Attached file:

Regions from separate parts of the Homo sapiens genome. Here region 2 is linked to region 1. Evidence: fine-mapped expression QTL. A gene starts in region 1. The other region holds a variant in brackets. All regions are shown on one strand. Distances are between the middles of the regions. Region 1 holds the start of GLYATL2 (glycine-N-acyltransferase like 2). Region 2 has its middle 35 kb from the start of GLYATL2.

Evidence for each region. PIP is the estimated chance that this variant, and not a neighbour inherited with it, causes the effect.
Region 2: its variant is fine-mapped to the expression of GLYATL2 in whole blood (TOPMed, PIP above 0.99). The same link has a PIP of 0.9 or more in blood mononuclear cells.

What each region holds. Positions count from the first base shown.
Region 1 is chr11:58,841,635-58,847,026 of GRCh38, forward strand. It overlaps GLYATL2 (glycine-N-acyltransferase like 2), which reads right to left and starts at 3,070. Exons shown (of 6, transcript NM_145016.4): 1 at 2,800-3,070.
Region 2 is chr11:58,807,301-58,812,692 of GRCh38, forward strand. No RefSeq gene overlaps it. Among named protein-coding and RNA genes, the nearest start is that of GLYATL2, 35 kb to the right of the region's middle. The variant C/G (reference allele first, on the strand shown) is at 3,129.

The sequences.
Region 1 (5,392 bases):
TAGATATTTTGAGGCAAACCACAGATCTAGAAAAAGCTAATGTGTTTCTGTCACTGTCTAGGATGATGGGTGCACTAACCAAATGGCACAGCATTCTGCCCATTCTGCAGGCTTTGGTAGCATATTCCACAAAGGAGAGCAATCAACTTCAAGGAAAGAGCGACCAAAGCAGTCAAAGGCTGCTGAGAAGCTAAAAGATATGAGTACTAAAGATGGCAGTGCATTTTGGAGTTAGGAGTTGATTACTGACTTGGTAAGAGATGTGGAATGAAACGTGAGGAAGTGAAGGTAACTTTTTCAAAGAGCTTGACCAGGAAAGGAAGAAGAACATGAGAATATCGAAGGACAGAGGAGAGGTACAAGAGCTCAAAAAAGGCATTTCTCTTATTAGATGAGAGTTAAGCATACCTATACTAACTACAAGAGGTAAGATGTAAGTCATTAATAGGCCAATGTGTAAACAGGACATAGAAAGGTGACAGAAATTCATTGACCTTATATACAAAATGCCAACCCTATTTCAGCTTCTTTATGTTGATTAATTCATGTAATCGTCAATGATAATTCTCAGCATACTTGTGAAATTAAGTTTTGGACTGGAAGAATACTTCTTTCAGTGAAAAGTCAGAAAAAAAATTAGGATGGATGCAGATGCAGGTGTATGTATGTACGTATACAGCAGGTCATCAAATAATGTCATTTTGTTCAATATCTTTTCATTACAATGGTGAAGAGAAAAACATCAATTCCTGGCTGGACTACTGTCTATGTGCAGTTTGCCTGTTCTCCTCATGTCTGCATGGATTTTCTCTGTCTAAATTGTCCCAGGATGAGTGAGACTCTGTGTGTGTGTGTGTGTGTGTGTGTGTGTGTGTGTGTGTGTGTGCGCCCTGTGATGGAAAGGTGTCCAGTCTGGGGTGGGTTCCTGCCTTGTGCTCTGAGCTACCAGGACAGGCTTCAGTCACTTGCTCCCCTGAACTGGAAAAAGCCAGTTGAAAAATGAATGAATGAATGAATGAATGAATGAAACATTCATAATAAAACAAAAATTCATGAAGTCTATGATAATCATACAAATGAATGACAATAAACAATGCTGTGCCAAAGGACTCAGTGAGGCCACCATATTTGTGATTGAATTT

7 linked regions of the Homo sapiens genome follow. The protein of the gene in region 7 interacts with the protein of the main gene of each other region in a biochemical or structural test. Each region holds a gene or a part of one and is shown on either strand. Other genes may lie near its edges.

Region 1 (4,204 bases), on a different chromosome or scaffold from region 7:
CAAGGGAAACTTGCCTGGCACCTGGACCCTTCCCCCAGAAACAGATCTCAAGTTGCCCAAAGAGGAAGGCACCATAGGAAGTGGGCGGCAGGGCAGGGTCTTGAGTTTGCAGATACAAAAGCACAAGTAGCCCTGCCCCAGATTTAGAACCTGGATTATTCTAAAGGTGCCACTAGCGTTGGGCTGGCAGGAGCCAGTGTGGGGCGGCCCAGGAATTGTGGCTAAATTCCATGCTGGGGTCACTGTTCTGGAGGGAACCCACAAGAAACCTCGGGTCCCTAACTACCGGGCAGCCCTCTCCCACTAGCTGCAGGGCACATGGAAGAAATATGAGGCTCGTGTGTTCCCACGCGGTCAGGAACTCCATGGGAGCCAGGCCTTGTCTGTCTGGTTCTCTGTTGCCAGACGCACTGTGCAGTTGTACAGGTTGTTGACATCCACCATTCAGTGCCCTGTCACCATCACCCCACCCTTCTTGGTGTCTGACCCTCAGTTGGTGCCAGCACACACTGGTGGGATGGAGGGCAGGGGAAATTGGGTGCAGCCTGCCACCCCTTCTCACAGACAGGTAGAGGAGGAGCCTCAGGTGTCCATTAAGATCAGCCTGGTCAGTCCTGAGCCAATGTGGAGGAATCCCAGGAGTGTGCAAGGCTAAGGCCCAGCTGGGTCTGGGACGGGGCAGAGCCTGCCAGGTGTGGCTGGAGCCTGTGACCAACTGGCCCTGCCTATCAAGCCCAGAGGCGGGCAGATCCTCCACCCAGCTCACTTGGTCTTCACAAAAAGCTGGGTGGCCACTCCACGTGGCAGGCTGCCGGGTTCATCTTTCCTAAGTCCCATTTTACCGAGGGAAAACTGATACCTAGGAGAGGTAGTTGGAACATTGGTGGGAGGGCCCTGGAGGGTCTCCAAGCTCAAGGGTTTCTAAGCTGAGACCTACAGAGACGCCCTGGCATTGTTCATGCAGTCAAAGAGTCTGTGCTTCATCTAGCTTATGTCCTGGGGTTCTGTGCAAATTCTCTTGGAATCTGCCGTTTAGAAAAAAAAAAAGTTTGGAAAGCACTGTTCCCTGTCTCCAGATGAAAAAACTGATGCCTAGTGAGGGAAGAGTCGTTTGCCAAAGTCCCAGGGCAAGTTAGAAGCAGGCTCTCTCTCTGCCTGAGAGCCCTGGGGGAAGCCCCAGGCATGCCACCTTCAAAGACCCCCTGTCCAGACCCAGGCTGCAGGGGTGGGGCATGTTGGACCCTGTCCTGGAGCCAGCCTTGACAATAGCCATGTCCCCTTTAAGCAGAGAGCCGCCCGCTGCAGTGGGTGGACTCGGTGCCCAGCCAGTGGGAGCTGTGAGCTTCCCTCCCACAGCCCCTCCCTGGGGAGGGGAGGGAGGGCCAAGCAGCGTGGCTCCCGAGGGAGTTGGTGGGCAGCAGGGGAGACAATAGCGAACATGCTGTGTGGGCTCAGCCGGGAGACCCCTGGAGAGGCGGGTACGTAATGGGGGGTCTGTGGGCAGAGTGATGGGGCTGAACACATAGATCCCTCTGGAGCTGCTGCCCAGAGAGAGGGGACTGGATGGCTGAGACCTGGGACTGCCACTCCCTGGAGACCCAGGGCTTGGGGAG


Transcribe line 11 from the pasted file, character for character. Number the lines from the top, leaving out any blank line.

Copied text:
Region 1 (4,204 bases), on a different chromosome or scaffold from region 7: